This Face Mask Tech Uses Biosensors to Detect COVID-19 in Your Breath Within 90 Minutes

Researchers said that you can activate sensors with a button and a readout strip reflect results within 90 minutes. 

This Face Mask Tech Uses Biosensors to Detect COVID-19 in Your Breath Within 90 Minutes

Photo Credit: Wyss Institute at Harvard University

The bionsensor tech can be integrated into any standard face mask

Highlights
  • The tech was developed by researchers at MIT and Harvard's Wyss Institute
  • The sensors can be installed withing any regular KN95 masks
  • The accuracy level is similar to any standard PCR test

COVID-19 has turned the world upside down. While vaccination drives in several countries have gained momentum, the threat of a third wave in some countries, including India, looms large. A team of researchers at the Massachusetts Institute of Technology (MIT) and the Wyss Institute for Biologically Inspired Engineering at Harvard University have developed a wearable biosensor technology that can help face masks detect COVID-19 in your breath.

The study, "Wearable materials with embedded synthetic biology sensors for biomolecule detection," has been published in the Nature Biotechnology journal. These wearable biosensors have been installed in standard KN95 face masks to identify if the virus was present in a person's breath. And it's quick too. Researchers said that you can activate sensors with a button and the readout strip reflects results within 90 minutes. Not just that, the accuracy level is just the same as the standard PCR COVID tests, they added.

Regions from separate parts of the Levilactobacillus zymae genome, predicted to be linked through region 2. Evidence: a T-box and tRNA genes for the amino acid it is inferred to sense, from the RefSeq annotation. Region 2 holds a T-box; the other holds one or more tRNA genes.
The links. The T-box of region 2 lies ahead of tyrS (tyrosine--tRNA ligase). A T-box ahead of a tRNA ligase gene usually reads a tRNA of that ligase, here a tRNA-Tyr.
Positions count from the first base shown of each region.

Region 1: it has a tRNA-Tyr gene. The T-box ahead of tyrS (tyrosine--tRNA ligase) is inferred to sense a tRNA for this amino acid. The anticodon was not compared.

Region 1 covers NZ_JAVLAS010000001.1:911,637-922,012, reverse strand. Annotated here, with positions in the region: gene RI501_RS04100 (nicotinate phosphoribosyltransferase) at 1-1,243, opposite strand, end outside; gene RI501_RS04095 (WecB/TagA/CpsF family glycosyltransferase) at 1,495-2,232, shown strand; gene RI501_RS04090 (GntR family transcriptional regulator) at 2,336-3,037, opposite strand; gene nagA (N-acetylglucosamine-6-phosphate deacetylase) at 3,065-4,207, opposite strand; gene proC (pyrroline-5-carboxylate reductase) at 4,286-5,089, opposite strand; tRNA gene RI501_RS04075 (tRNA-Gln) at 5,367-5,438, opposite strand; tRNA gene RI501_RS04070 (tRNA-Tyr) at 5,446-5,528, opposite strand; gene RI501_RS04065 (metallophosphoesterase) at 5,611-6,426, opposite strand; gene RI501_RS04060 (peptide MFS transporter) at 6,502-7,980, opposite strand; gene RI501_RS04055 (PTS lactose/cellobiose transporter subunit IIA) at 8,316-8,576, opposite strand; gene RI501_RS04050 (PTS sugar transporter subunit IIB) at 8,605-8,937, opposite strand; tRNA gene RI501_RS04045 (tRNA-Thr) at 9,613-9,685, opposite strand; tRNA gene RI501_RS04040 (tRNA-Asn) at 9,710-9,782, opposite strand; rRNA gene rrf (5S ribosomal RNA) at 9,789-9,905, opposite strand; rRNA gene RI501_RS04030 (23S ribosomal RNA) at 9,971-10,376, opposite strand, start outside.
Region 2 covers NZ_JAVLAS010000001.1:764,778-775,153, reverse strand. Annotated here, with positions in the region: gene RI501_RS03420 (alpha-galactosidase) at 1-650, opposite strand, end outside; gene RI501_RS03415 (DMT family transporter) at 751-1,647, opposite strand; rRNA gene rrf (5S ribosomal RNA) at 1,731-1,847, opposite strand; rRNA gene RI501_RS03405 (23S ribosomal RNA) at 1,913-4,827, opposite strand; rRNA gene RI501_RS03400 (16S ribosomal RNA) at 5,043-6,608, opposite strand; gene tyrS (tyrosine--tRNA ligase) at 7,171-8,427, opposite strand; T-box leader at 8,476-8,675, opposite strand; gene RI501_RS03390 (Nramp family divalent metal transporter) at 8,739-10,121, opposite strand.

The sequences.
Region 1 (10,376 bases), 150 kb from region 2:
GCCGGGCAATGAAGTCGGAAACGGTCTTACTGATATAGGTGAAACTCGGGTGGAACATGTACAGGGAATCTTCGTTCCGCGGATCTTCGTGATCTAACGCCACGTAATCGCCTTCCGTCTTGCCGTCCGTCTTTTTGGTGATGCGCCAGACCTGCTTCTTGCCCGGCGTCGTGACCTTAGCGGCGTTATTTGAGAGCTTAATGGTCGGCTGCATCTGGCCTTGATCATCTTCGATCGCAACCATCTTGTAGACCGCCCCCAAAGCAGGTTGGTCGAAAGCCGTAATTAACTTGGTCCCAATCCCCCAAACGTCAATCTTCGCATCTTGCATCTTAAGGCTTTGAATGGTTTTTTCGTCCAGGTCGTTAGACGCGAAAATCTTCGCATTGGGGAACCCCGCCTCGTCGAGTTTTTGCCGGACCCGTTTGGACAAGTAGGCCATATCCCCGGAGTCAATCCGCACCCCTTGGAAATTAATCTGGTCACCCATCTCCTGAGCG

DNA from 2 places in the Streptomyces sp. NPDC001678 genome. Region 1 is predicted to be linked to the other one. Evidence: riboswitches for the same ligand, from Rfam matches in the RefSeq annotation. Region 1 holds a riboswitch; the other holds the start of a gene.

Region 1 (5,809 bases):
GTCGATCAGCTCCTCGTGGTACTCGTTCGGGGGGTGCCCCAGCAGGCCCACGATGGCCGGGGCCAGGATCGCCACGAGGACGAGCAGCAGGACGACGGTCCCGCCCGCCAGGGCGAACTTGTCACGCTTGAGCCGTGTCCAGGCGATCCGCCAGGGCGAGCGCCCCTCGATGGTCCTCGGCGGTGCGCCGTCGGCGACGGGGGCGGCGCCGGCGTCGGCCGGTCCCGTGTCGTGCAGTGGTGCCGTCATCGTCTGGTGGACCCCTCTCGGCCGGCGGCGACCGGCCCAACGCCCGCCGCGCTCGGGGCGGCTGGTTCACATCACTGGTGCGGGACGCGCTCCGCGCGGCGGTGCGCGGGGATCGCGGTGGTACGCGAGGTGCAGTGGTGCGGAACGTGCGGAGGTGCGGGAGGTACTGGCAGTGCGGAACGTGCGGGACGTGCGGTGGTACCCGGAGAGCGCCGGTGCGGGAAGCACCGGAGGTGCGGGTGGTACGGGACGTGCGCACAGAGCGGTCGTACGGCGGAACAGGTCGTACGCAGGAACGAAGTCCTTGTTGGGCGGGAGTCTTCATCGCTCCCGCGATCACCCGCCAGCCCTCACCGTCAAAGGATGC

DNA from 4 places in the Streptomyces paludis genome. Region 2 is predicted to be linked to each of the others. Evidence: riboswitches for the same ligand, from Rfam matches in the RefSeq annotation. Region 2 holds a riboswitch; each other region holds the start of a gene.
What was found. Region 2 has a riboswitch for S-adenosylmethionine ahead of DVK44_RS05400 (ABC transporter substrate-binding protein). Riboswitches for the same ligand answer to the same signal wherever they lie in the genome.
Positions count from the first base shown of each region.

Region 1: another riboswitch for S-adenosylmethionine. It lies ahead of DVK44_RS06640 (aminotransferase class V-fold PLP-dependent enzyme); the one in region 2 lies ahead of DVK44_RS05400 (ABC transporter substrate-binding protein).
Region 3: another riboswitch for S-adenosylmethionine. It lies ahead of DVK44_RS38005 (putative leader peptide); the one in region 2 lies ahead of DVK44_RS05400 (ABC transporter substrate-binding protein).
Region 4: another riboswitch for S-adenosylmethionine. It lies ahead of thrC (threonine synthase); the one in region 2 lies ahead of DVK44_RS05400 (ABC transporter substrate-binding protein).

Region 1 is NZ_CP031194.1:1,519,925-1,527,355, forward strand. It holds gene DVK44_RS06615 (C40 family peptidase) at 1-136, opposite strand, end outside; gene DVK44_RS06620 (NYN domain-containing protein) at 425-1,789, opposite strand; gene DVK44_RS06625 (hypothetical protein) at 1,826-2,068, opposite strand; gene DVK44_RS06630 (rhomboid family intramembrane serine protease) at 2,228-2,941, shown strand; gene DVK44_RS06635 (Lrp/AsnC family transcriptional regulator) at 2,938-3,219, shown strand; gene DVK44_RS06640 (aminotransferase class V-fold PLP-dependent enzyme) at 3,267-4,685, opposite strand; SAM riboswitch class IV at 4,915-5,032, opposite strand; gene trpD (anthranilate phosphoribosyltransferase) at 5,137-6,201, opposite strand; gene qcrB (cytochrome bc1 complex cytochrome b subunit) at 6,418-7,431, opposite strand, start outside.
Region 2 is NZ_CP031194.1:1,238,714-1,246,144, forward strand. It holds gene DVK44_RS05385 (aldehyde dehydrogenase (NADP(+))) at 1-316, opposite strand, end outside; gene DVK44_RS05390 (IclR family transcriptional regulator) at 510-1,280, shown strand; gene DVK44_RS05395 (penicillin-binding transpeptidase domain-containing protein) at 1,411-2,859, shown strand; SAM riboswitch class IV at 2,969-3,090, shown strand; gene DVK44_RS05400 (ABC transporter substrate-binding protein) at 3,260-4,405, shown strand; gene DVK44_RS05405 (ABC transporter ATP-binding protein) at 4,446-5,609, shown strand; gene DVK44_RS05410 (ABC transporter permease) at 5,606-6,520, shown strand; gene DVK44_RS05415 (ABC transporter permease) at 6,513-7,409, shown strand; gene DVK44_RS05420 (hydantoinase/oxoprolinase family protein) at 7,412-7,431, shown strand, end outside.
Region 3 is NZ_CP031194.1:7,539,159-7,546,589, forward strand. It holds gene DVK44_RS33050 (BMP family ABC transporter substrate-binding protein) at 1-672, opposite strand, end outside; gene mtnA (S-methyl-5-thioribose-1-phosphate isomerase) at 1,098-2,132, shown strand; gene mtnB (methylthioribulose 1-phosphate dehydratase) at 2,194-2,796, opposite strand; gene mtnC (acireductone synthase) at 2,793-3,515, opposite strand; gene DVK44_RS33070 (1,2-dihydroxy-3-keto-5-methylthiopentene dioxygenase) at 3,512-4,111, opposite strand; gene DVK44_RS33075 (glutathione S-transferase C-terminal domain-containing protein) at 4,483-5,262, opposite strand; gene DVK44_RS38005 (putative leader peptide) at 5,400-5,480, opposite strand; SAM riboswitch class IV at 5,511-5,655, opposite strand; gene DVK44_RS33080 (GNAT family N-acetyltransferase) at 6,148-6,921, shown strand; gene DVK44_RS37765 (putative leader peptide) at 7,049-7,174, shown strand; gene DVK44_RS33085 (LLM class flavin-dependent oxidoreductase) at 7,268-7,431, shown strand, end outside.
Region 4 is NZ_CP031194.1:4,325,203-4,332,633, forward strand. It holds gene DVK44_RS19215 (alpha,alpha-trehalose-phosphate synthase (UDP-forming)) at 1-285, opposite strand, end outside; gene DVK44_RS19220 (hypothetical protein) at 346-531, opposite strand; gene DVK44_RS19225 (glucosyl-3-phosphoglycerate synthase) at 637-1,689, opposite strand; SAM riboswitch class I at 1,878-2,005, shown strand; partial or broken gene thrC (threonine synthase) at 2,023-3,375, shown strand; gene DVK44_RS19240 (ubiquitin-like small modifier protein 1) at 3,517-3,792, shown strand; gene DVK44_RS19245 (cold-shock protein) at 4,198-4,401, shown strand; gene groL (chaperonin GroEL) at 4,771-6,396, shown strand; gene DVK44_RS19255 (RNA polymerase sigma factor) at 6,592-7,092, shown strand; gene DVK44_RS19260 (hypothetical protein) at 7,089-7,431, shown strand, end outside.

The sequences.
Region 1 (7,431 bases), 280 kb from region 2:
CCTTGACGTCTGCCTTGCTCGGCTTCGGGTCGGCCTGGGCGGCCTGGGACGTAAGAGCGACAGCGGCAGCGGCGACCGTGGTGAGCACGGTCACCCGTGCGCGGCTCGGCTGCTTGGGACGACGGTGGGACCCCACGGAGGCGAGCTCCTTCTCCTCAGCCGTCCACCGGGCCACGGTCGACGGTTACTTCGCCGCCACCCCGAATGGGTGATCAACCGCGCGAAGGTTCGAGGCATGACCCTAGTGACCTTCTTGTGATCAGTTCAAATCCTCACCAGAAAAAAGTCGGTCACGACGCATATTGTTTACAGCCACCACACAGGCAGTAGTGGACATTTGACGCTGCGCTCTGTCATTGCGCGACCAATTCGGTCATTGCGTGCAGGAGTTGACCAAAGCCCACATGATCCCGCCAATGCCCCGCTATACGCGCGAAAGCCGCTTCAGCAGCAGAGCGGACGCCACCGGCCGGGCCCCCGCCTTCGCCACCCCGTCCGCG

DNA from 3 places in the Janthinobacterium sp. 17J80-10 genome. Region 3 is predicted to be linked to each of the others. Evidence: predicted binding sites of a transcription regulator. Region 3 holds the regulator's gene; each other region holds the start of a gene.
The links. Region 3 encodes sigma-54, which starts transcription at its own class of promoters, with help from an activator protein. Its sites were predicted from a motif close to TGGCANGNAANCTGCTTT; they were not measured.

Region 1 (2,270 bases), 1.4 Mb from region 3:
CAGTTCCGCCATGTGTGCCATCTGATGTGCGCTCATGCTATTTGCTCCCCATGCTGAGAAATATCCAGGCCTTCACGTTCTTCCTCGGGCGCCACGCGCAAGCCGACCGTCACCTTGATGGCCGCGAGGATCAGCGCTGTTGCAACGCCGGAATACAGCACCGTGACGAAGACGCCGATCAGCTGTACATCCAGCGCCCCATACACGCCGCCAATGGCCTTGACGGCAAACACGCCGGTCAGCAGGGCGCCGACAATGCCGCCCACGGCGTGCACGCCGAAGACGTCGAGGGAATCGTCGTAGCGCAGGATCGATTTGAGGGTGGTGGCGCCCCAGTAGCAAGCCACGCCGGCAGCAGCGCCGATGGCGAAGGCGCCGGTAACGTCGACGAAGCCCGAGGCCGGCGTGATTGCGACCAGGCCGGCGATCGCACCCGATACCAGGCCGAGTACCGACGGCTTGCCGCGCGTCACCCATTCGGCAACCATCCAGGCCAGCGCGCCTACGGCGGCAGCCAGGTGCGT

Peter Nguyen, a research scientist at the Wyss Institute and co-author of the study, said that the team essentially brought an entire diagnostic laboratory into a small, synthetic biology-based sensor that works with any face mask, adding, that it had the high accuracy of PCR tests with the speed and low cost of antigen tests. “In addition to face masks, our programmable biosensors can be integrated into other garments to provide on-the-go detection of dangerous substances, including viruses, bacteria, toxins, and chemical agents,” Nguyen said in a statement

Nina Donghia, a staff scientist at the Wyss Institute and a co-author on the study, said that this advanced technology can also be used to equip lab coats of scientists working with hazardous materials or pathogens and even the uniforms of first responders and military personnel "who could be exposed to dangerous pathogens or toxins, such as nerve gas.”

The team is now looking for manufacturing partners who can produce these masks in large numbers so that they are made available during the pandemic, researchers said.


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